This project is headed by the ruthless Ben Childress (John Cassavetes) who will eventually get his comeuppance in a gleefully overdone sequence that Kael called “…the greatest finish for any villain ever. One can imagine Welles, Peckinpah, Scorsese, and Spielberg still stunned, bowing to the ground, choking with laughter.”
Also notable is John Williams’ highly effective score and also the big screen debut of Daryl Hannah, Laura Innes, and Dennis Franz, the latter of which would go on to appear in four more De Palma pictures.
12. Casualties of War (1989)
This angry, upsetting, and endlessly provocative anti-war picture has been described by Quentin Tarantino as “the greatest film about the Vietnam War” and similarly Pauline Kael called it without question the greatest Vietnam movie she’s ever seen, and yet, perhaps owing to the bleak cynicism surrounding it and that there had already been an abundance of Vietnam pictures by the likes of Kubrick, and Stone that it didn’t connect well with audiences upon its initial release in 1989.
And it’s a pity as it abounds with daring cinematography, shocking set pieces, and two powerhouse performances from leads Michael J. Fox and Sean Penn.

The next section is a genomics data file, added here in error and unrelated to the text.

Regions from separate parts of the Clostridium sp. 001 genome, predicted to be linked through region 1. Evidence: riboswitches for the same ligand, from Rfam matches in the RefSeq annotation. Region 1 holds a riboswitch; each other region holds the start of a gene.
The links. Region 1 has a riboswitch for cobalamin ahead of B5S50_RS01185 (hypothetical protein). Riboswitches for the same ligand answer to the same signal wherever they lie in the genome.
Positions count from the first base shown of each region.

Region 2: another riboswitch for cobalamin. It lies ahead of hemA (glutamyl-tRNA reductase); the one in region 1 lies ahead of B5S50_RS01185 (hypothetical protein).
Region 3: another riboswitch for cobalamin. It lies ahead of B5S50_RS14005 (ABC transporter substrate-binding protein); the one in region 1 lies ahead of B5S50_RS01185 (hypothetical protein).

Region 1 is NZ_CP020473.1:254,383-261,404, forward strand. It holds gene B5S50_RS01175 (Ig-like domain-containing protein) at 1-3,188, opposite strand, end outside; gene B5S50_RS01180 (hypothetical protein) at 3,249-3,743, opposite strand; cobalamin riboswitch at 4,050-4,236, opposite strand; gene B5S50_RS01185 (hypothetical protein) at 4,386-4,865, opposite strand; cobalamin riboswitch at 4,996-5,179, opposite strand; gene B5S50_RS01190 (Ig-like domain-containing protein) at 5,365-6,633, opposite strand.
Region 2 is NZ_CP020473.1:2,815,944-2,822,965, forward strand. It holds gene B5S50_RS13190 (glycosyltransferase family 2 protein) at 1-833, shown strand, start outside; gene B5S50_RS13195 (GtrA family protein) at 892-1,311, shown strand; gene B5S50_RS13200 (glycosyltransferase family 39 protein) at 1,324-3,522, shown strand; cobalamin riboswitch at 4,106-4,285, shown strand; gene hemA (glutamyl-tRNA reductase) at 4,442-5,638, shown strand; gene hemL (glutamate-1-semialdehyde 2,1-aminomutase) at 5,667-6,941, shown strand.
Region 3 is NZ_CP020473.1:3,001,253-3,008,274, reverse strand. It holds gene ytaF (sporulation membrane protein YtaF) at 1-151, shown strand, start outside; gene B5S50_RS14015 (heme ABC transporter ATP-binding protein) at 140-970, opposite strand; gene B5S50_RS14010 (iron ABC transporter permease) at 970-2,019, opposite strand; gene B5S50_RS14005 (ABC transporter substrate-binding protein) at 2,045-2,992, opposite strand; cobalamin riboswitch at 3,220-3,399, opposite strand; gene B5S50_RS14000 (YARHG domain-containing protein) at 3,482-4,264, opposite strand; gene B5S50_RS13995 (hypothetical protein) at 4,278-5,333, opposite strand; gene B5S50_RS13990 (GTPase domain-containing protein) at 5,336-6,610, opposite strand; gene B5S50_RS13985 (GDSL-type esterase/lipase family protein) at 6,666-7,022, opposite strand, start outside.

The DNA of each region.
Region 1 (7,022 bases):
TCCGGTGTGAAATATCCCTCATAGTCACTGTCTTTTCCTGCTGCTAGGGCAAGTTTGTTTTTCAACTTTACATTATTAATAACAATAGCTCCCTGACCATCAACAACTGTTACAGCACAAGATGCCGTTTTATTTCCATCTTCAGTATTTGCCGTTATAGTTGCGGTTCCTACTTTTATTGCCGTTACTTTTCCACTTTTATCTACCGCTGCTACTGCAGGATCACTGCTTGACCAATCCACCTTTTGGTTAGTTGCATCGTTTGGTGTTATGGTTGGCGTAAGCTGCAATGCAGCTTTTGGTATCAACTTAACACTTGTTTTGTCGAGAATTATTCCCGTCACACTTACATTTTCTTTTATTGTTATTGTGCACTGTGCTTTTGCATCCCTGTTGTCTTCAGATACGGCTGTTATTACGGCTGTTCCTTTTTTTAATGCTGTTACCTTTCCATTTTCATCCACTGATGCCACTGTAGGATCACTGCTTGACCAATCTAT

Told primarily in flashbacks Casualties of War depicts the ordeal faced by Max Eriksson (Fox), a private in the U.S. army who is stationed in Vietnam under Sgt. Tony Meserve (Penn). Although Meserve saves Eriksson’s life during battle, the two men are frequently at odds, particularly when a young Vietnamese woman named Than Thi Oanh (Thuy Thu Le), is abducted by their battalion and used as a sex slave before she is murdered.
Eriksson, refusing to take part in the awful and unrelenting abuse of Oanh, has him further at odds not just with Meserve but with the entire unit. What makes the film all the more challenging is that it stems from an article written by The New Yorker’s Daniel Lang in 1969, and is an authentic depiction of an actual war crime.
The ensemble cast also includes strong performances from Don Harvey, John Leguizamo, and John C. Reilly, resulting in a morally complex and incredibly moving tragedy. Certainly not the type of film you’ll want to rewatch it is also the type of film you’ll never forget.
11. Mission: Impossible (1996)